Professional Wellness Takes Center Stage for Veterinarians

October 21, 2018 12:22 PM
 
Stress is a factor in most professions, but particularly for veterinarians and especially for those just beginning their careers. Here's what to look for, and what to do about it, as the profession responds.

Stress: It’s a factor in most professions, but particularly for veterinarians and especially for those just beginning their careers. The more it’s talked about, the better able veterinarians will be to cope with it. On Saturday, the AAVLD Plenary Session, taking place during the joint meeting of the U.S. Animal Health Association (USAHA) and the American Association of Veterinary Diagnosticians (AAVLD), addressed the topic of stress.

Michele Pich, President and Founder of Sundog Research and Support LLC, explains some of the factors that make the veterinary profession stressful:

  • Veterinarians are driven to perfection – they may have never failed at anything before
  • Long hours: 12-hour days, working holidays, working weekends and overnight work are typical within the profession
  • Never-ending flow of samples to test
  • Difficult losses: compassion fatigue is a common problem for veterinarians
  • Difficult work or home environment
  • Intergenerational/personality difficulties
  • Emotional toil
  • Burnout

“Everything is interconnected,” Pich says. “We don’t live in a vacuum. One case can trigger emotions and memories from many years ago.”

Moral Distress
Stress can be caused by “moral distress” too, Pich says. It’s “that experience of knowing the right thing to do but being in a situation where it might be impossible to do it,” Andrew Jameton explained in 1984. Pich notes it can mean knowing options are available for treatment; but, people choose not to or can’t afford the treatments needed.

To make matters worse, a survey of 900 veterinarians that Pich performed with her staff showed that 79% of those surveyed reported no training in self-care; and 71% of veterinarians reported no training in conflict resolution.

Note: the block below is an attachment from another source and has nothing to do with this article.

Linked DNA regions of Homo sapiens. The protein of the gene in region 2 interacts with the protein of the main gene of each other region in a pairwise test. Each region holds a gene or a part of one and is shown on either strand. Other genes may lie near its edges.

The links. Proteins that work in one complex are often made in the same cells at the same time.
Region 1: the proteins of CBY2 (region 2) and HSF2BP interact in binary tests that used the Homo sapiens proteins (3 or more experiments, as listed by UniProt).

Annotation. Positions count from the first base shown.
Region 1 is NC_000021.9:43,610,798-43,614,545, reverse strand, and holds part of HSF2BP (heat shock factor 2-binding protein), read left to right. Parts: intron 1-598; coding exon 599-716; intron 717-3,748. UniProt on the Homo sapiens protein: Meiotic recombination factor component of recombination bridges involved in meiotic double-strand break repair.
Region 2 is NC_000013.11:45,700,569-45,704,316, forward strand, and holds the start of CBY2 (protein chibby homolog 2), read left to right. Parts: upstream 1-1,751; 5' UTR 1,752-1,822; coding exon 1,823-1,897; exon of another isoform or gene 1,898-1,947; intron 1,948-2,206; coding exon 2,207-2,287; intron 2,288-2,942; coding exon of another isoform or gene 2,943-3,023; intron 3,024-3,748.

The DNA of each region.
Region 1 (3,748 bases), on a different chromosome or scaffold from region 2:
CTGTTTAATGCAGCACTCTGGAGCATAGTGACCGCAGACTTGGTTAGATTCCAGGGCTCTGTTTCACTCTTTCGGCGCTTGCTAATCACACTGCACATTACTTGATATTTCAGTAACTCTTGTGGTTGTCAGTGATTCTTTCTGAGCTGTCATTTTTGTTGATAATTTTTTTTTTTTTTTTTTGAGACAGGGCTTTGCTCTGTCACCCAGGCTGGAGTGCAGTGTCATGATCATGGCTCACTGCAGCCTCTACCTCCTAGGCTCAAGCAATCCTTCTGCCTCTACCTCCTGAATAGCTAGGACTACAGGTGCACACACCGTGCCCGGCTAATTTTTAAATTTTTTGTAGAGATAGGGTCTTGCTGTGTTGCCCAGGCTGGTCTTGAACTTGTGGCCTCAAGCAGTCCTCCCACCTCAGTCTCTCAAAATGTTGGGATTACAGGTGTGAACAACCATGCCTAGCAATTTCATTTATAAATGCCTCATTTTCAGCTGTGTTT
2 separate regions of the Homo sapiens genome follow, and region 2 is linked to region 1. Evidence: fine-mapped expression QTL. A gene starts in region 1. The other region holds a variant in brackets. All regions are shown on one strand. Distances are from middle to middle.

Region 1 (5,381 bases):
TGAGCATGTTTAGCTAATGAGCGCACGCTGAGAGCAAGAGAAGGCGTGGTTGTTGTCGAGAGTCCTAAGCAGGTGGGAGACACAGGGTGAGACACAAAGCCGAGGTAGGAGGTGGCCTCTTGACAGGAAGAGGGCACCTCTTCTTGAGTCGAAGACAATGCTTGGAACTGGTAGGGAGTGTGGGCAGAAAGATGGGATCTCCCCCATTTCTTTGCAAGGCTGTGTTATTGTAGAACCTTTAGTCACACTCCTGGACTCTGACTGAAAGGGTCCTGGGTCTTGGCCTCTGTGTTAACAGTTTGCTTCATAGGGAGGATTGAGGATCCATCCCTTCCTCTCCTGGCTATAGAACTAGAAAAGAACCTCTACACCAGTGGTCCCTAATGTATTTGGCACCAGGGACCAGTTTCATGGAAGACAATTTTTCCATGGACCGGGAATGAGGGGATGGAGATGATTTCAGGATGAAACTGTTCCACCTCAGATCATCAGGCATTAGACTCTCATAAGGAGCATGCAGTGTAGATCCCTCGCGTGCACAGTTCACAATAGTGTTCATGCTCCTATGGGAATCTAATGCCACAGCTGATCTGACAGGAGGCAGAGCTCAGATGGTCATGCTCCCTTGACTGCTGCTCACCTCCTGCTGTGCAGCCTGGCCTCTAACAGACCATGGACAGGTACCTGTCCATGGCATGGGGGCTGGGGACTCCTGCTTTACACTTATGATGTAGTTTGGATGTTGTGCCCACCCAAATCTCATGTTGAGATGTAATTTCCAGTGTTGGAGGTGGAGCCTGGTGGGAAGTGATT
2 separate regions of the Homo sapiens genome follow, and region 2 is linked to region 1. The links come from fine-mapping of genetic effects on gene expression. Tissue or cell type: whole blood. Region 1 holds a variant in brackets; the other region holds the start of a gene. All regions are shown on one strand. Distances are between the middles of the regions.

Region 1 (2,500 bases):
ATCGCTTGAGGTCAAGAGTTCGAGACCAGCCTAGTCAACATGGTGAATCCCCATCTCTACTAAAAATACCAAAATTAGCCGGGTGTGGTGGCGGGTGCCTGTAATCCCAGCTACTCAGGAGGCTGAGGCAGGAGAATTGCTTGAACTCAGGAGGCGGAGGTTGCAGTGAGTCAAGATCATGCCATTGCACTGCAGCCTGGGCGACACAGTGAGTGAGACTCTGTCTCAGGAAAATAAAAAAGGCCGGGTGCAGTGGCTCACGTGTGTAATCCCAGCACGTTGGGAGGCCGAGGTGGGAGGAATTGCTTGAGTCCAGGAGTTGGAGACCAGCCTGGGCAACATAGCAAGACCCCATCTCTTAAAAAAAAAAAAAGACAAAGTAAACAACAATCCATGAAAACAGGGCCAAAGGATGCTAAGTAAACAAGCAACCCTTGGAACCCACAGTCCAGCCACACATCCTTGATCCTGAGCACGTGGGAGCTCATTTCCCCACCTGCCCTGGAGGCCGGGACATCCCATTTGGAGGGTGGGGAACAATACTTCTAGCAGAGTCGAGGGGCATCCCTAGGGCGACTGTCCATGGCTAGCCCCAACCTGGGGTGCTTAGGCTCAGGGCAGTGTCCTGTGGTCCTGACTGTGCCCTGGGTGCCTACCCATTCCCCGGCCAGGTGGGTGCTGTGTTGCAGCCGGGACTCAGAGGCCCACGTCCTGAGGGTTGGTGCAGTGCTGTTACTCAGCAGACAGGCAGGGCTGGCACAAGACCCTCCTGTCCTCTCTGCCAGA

Awareness and Change
Pich says there are nine dimensions to wellness: occupational, intellectual, spiritual, social, emotional, physical, financial, creative, and environmental. Not all areas will be in harmony all the time, but it’s a matter of learning how to cope with stress.

“Change what you can, and don’t let the rest consume you,” Pich says. She suggests developing and following these 10 habits:

  • Have regularly scheduled discussions about how to make the workplace better
  • Eat healthy and drink lots of water
  • Exercise regularly
  • Be kind to yourself
  • Enhance your awareness with education
  • Understand that those close to you may not be there when you need them most
  • Exchange information and feelings with people who can validate you
  • Clarify your personal boundaries: with clients, coworkers, etc.
  • Express your needs verbally (saying it to yourself is not the same as saying it out loud)
  • Take positive action to change your environment

(Source: www.healthycaregiving.com and www.compassionfatigue.org)

Industry Takes Action
The American Veterinary Medical Association (AVMA) listened to its members and in 2010, passed the following resolution: “The AVMA recognizes the benefits of pet loss support helplines and groups for pet owners, veterinarians, veterinary technicians, students, and faculty at colleges of veterinary medicine and veterinary technology and lay employees of vet practices and encourages their responsible establishment.” (AVMA, 2010).

Since that time, the AVMA has created an entire section on its website to assist veterinarians with wellbeing, including a self-help assessment tool.

Editor’s Note: For more information, contact the Michele Pich at SundogRSLLC@gmail.com

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